Many have laid claim to the narrative that they created the iconic Jeep, the most American of vehicles, the all-purpose runabout that helped the Allies win World War II.
In truth, the Jeep was birthed by a collaboration of minds from industry and government. Its creation is perhaps one of history's most interesting examples of multiple visions coming together for a common cause.
"In the end, everybody played a role and everybody played a part," said Mark Gessler, president of the Maryland-based Historic Vehicle Association. "There was no father of the Jeep. When success happens, there are always many fathers and this is a case where that was absolutely what was happening."
That's not to say the Jeep was a wholly altruistic effort. The three main players in its development, the American Bantam Car Co., Ford Motor Co., and Toledo-based Willys-Overland all saw -- correctly -- the project as a potential moneymaker. And even before the war was over, there were fights over who could trademark Jeep.
Though current owner Fiat Chrysler Automobiles is celebrating Jeep's 75th anniversary this year, the concept goes back further. Even before German tanks rolled across Poland in 1939, some U.S. Army officials were interested in commissioning a lightweight, all-terrain, open scout car.
Brandt Rosenbusch, manager of historical services at FCA North America, said nothing of that sort existed at the time and the military needed to modernize.
"The U.S. Army was really woefully prepared for war, as most countries were in the 1930s. There wasn't a light utility vehicle that was open," Mr. Rosenbusch said. "There wasn't any quarter-ton vehicles that were four-wheel drive at the time, so that made a huge difference."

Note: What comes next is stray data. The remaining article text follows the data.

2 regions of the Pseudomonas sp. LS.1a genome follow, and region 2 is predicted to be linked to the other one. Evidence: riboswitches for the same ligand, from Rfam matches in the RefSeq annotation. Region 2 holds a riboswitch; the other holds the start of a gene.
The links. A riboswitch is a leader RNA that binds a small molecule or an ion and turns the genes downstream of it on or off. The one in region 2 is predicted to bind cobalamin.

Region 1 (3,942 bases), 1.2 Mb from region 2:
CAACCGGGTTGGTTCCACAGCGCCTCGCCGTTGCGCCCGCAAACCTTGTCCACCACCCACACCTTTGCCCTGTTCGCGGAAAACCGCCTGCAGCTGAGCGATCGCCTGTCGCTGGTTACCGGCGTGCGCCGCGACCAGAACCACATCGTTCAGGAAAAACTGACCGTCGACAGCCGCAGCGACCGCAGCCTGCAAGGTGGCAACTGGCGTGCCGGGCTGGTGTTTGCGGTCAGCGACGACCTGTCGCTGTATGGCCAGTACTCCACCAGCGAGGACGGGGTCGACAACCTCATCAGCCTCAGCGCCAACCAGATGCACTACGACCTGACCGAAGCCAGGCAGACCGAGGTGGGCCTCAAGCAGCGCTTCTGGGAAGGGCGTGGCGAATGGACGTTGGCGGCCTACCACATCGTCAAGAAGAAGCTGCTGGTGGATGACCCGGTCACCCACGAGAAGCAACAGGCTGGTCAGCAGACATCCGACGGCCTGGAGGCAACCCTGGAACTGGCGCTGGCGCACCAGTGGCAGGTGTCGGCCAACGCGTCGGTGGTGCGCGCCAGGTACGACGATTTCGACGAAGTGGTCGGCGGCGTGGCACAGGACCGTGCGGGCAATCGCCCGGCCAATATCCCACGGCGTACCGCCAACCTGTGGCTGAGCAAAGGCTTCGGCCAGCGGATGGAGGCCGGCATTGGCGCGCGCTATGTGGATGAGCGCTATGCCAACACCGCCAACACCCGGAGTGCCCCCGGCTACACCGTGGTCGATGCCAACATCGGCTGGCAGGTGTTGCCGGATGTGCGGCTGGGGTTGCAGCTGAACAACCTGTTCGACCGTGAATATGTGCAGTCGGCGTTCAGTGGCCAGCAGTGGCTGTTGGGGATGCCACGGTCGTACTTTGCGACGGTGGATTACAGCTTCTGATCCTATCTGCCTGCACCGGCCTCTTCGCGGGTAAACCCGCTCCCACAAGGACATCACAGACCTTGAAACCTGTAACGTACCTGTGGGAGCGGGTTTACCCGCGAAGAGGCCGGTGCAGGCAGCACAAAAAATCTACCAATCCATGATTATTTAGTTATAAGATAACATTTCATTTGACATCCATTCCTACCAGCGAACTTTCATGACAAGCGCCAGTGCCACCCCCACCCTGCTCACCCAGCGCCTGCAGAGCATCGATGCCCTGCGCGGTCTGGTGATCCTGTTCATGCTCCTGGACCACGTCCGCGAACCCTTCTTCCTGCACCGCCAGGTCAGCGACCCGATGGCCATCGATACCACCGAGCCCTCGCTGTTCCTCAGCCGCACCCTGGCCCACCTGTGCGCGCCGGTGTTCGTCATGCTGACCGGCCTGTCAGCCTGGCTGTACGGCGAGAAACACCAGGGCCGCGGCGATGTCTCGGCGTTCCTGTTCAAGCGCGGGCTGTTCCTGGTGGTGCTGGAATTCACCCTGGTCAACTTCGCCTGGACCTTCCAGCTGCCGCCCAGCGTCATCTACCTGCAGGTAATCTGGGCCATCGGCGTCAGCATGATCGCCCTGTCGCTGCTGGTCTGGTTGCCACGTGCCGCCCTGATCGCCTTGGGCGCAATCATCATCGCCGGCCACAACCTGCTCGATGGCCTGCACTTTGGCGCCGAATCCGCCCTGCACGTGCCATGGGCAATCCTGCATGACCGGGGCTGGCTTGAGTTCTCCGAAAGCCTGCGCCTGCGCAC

American Bantam, based in Butler, Pa., hired a lobbyist to pitch their light roadsters as a potential candidate. Bantam had already provided earlier samples to the military and likely saw an Army contract as a lifeline that could rescue the struggling car maker. On July 11, 1940, following a visit to Bantam, the Army's logistics branch released that set of specifications for their new low-profile, quarter-ton, four-wheel drive truck.
Officials requested bids from 135 companies. Only three companies came back with proposals: Bantam, Ford, and Willys.
Randy Withrow, whose U.S. Veterans Memorial Museum in Huntsville, Ala., owns examples of all three designs, said each one had its own strong points.
The Ford, called the GP, was the most comfortable and had more room, but it was costly and under-powered. The Willys, designated the MA, was the most powerful and significantly lighter after engineers stripped excess weight from an initial prototype. The Bantam Reconnaissance Car was well-liked by testers but not as capable or rugged, he said.
In the end, the military essentially picked from the best attributes of all three. The stamped grille and fuel tank location under the seat came from Ford, while the basic lines were Bantam. Willys was awarded the contract, in large part on the strength of its torquey "Go Devil" four-cylinder engines.
"It really put Willys-Overland ahead of the two other competitors," Mr. Rosenbusch said. "The Go Devil was the basis of why Willys-Overland got the contract."
From 1941 to 1945, Willys built 368,000 jeeps for military service at its Toledo plant. Ford, licensing the Willys design, would contribute another 281,000. Bantam, which had been first on the scene, didn't get another vehicle contract after making about 2,700 prototypes and early versions for testing.
The origins of the Jeep name itself are less clear. Historians point to several possibilities, but there's no wide agreement. It may have been from the GP, as Ford's vehicle was named. Or it could have been a shortened version of the "general purpose" nature of the vehicle. Another theory holds that the name came from a character in the Popeye comic strip.
Willys-Overland filed to trademark the Jeep name in 1943, igniting a drawn-out fight. In 1948, the Federal Trade Commission instructed Willys to "tone down" its advertising claims on its role in creating the Jeep, noting that the Army, Ford, Bantam, and the Spicer Manufacturing Co., the forerunner to today's Dana Inc., all deserved credit. Willys finally was given the Jeep trademark in 1950.
"If you're looking at the home of the Jeep, the concept, the idea, that's Butler," Mr. Withrow said. "But if you're looking at the home of the Jeep and where it was made, it's Toledo."